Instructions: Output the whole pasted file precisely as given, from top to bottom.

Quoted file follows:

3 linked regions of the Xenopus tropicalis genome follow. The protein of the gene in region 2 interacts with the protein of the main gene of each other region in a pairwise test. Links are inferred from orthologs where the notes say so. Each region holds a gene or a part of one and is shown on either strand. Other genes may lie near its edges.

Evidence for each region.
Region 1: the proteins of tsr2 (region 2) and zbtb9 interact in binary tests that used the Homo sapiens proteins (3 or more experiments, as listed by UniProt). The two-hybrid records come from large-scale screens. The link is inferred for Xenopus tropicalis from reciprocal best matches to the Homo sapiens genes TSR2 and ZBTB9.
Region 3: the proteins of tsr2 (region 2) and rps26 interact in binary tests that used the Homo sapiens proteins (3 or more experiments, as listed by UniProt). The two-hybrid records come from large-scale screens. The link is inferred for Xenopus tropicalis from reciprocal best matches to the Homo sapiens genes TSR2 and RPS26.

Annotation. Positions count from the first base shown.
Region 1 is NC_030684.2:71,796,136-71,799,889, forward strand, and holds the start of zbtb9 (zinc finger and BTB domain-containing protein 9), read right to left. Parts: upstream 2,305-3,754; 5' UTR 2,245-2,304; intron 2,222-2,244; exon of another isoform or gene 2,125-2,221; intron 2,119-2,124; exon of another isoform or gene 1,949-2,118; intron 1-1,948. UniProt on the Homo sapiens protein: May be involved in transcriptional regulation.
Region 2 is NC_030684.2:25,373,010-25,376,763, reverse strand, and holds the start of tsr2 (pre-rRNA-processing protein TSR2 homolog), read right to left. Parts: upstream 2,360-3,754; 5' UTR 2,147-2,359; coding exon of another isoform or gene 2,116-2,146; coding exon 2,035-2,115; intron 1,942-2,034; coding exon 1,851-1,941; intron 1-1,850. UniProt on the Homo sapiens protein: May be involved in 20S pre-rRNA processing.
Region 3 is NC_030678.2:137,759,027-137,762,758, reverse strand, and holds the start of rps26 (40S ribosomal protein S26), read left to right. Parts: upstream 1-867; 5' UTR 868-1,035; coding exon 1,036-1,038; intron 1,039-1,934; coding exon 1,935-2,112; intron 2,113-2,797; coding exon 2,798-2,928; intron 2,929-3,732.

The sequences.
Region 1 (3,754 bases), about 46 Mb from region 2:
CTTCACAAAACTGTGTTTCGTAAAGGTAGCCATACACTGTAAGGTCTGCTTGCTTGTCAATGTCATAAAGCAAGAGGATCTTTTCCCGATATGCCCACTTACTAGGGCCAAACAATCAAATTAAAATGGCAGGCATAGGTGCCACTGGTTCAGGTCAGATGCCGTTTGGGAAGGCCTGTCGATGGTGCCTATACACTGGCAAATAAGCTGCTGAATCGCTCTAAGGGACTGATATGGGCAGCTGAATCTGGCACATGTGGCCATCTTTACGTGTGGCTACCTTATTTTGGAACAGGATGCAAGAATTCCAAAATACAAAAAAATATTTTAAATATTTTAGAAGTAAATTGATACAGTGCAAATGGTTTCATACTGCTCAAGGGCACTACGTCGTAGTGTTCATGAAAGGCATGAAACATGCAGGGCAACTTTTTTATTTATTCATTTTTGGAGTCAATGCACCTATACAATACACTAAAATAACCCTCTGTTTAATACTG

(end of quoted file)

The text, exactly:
3 linked regions of the Xenopus tropicalis genome follow. The protein of the gene in region 2 interacts with the protein of the main gene of each other region in a pairwise test. Links are inferred from orthologs where the notes say so. Each region holds a gene or a part of one and is shown on either strand. Other genes may lie near its edges.

Evidence for each region.
Region 1: the proteins of tsr2 (region 2) and zbtb9 interact in binary tests that used the Homo sapiens proteins (3 or more experiments, as listed by UniProt). The two-hybrid records come from large-scale screens. The link is inferred for Xenopus tropicalis from reciprocal best matches to the Homo sapiens genes TSR2 and ZBTB9.
Region 3: the proteins of tsr2 (region 2) and rps26 interact in binary tests that used the Homo sapiens proteins (3 or more experiments, as listed by UniProt). The two-hybrid records come from large-scale screens. The link is inferred for Xenopus tropicalis from reciprocal best matches to the Homo sapiens genes TSR2 and RPS26.

Annotation. Positions count from the first base shown.
Region 1 is NC_030684.2:71,796,136-71,799,889, forward strand, and holds the start of zbtb9 (zinc finger and BTB domain-containing protein 9), read right to left. Parts: upstream 2,305-3,754; 5' UTR 2,245-2,304; intron 2,222-2,244; exon of another isoform or gene 2,125-2,221; intron 2,119-2,124; exon of another isoform or gene 1,949-2,118; intron 1-1,948. UniProt on the Homo sapiens protein: May be involved in transcriptional regulation.
Region 2 is NC_030684.2:25,373,010-25,376,763, reverse strand, and holds the start of tsr2 (pre-rRNA-processing protein TSR2 homolog), read right to left. Parts: upstream 2,360-3,754; 5' UTR 2,147-2,359; coding exon of another isoform or gene 2,116-2,146; coding exon 2,035-2,115; intron 1,942-2,034; coding exon 1,851-1,941; intron 1-1,850. UniProt on the Homo sapiens protein: May be involved in 20S pre-rRNA processing.
Region 3 is NC_030678.2:137,759,027-137,762,758, reverse strand, and holds the start of rps26 (40S ribosomal protein S26), read left to right. Parts: upstream 1-867; 5' UTR 868-1,035; coding exon 1,036-1,038; intron 1,039-1,934; coding exon 1,935-2,112; intron 2,113-2,797; coding exon 2,798-2,928; intron 2,929-3,732.

The sequences.
Region 1 (3,754 bases), about 46 Mb from region 2:
CTTCACAAAACTGTGTTTCGTAAAGGTAGCCATACACTGTAAGGTCTGCTTGCTTGTCAATGTCATAAAGCAAGAGGATCTTTTCCCGATATGCCCACTTACTAGGGCCAAACAATCAAATTAAAATGGCAGGCATAGGTGCCACTGGTTCAGGTCAGATGCCGTTTGGGAAGGCCTGTCGATGGTGCCTATACACTGGCAAATAAGCTGCTGAATCGCTCTAAGGGACTGATATGGGCAGCTGAATCTGGCACATGTGGCCATCTTTACGTGTGGCTACCTTATTTTGGAACAGGATGCAAGAATTCCAAAATACAAAAAAATATTTTAAATATTTTAGAAGTAAATTGATACAGTGCAAATGGTTTCATACTGCTCAAGGGCACTACGTCGTAGTGTTCATGAAAGGCATGAAACATGCAGGGCAACTTTTTTATTTATTCATTTTTGGAGTCAATGCACCTATACAATACACTAAAATAACCCTCTGTTTAATACTG